Ophthalmic trauma and disease encountered at Walter Reed National Military Medical Center during Operation Allies Refuge and Operation Allies Welcome

Main Article Content

Anthony Cox, MD
Nicole Makepeace, DO
Timothy Lee
Jason Lewis, DO
Eva Chou, MD

Abstract

Introduction
Operation Allies Refuge (OAR) and Operation Allies Welcome (OAW) were a combined United States Military Operation to airlift at-risk Afghan civilians from Afghanistan during the final days of the War in Afghanistan. During these operations, the international airport in Kabul was attacked, killing and injuring over 200 people. The evacuations continued with many of the injured military members and Afghan civilians receiving treatment at Walter Reed National Military Medical Center (WRNMMC).
Methods
A retrospective review was performed on all OAR and OAW patients who received care from the Ophthalmology Service at WRNMMC during 2021-2022. Anyone who was evacuated to the United States and required hospitalization were transferred and admitted to the inpatient service. Hospital policy states that all medevac patients receive a full dilated ophthalmic exam upon admission. Hence, all OAR/OAW patients received full dilated ophthalmic exams to evaluate for any ocular trauma involvement or ophthalmic disease.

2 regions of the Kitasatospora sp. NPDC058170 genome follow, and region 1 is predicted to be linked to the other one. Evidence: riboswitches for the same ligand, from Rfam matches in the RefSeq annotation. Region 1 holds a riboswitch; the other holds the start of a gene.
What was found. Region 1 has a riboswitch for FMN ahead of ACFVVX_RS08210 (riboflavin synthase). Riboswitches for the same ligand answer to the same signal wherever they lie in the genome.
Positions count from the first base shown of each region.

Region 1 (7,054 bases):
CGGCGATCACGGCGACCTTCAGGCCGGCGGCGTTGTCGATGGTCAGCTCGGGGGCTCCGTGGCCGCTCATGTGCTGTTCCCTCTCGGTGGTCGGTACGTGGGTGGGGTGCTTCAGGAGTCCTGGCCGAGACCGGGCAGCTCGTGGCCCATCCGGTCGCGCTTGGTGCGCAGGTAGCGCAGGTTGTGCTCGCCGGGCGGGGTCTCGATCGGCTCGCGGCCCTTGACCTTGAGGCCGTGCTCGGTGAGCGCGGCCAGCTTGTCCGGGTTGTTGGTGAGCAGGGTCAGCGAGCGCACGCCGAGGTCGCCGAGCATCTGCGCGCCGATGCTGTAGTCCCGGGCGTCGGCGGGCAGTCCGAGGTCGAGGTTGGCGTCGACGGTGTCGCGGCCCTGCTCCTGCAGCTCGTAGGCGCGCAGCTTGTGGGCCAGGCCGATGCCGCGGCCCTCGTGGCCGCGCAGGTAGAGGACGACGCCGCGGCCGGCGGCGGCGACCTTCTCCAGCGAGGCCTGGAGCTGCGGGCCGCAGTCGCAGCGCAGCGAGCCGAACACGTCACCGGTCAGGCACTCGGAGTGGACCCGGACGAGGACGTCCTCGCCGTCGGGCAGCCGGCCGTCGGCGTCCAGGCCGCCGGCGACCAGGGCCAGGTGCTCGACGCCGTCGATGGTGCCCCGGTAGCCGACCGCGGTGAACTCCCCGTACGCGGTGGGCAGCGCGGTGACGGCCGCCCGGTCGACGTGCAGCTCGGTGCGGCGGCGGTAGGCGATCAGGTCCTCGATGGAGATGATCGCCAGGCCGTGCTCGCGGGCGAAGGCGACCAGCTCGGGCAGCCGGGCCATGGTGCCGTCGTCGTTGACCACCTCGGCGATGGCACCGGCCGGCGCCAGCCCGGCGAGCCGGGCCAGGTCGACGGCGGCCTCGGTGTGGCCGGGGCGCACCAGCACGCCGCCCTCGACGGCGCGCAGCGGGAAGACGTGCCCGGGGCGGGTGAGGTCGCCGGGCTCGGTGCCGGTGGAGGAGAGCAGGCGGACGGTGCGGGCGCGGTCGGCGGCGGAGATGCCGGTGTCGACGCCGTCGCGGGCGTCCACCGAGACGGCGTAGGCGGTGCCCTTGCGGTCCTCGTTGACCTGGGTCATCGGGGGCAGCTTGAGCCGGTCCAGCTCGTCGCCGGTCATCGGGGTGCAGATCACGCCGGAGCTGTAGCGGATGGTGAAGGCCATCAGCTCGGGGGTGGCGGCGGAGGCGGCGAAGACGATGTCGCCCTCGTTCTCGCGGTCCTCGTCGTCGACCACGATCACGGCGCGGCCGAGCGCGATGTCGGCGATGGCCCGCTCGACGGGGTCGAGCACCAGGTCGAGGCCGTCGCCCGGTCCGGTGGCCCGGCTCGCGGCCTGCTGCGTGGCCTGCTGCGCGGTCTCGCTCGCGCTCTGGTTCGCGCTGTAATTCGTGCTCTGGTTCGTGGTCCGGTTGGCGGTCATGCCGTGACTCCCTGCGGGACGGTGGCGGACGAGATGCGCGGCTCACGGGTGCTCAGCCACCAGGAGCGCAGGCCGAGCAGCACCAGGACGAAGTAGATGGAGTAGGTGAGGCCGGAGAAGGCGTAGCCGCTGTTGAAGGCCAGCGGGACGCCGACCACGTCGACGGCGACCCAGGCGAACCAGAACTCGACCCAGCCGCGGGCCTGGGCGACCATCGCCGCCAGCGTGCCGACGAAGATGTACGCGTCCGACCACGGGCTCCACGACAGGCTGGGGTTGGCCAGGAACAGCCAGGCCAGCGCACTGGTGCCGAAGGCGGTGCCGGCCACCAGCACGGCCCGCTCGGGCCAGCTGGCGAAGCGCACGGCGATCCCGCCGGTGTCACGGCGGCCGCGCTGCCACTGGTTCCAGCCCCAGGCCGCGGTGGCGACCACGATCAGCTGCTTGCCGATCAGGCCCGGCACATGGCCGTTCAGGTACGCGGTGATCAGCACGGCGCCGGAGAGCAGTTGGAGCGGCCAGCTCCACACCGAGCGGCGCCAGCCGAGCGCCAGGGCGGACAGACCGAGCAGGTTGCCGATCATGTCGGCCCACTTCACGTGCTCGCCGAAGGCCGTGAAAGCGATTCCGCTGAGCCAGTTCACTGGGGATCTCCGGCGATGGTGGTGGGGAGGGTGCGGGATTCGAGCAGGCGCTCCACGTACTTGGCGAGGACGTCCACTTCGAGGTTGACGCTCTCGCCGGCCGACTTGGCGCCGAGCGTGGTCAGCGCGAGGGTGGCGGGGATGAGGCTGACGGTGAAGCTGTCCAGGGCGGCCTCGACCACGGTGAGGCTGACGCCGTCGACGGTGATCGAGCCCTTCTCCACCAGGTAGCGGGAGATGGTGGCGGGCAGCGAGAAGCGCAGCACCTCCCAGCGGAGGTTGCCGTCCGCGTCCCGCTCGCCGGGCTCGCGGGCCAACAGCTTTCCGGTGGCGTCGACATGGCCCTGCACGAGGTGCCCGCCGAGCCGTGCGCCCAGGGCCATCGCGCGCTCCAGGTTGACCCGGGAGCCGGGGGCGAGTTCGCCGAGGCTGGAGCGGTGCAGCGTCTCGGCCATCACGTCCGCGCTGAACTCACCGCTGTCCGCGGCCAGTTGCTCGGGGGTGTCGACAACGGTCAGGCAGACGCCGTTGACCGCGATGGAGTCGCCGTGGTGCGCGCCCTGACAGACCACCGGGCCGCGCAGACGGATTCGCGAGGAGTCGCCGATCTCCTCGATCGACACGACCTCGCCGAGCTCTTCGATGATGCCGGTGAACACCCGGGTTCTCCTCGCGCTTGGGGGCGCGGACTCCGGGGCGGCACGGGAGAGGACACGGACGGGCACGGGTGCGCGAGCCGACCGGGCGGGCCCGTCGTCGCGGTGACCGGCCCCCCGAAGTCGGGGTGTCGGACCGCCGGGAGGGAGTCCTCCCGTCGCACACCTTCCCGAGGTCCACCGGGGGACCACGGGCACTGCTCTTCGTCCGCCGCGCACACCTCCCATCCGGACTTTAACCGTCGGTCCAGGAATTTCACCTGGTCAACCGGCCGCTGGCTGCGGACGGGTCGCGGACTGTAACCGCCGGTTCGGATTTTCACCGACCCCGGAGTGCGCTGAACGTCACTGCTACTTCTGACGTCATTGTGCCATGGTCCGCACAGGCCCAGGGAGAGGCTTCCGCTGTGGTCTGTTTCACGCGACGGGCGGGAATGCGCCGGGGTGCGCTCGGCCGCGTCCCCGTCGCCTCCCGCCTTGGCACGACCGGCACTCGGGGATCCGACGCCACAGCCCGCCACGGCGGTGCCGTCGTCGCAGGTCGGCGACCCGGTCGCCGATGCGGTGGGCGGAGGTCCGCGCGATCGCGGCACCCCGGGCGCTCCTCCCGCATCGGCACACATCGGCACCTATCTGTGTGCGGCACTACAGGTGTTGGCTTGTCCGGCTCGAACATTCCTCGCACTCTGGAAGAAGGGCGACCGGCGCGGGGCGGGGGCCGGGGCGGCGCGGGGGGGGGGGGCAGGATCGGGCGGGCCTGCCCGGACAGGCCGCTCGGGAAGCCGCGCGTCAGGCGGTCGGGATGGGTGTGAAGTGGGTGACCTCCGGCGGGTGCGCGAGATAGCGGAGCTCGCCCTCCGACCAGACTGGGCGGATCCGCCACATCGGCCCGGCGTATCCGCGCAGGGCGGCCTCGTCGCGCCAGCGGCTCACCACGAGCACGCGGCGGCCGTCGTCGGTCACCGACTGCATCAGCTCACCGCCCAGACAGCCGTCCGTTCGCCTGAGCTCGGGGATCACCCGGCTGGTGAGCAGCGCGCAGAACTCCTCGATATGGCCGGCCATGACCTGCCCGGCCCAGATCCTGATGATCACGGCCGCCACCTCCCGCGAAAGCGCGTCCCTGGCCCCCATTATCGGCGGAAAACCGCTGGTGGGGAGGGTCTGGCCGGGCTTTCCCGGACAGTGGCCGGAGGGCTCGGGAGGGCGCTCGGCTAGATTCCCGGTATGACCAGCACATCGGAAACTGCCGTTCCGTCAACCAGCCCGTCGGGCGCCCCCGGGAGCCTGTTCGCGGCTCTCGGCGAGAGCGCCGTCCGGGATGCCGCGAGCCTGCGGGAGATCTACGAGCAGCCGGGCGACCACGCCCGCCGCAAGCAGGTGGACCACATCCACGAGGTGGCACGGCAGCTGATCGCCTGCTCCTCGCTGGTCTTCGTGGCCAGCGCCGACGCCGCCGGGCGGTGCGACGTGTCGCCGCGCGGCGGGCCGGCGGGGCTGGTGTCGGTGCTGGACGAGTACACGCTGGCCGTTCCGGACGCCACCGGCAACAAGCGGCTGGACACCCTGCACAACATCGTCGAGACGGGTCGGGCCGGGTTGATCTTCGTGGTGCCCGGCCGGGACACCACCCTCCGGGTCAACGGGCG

Results
Fifty-five OAR/OAW patients were evaluated by the Ophthalmology Service during their hospitalization. Twelve (22%) patients had ophthalmic involvement or disease. Of the 12 patients, 3 (25%) were active-duty service members, and the remaining 9 (75%) were Afghan travelers. Eight patients (68%) sustained ophthalmic trauma due to the blast at the Kabul Airport, one of which required surgical intervention. In addition to the above traumatic findings, we also observed the following chronic diseases: 1 patient (8%) was diagnosed with malnutrition/vitamin deficiency, and 1 (8%) was diagnosed with a lysosomal storage disorder.
Conclusions
Ophthalmic evaluation of patients evacuated from trauma zones can uncover occult traumatic and chronic conditions. This highlights the importance of timely ophthalmic examination in polytrauma patients.

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How to Cite
1.
Cox A, Makepeace N, Lee T, Lewis J, Chou E. Ophthalmic trauma and disease encountered at Walter Reed National Military Medical Center during Operation Allies Refuge and Operation Allies Welcome. Digit J Ophthalmol. 2024;30. Accessed July 21, 2024. https://djo.harvard.edu/index.php/djo/article/view/1092
Section
Abstracts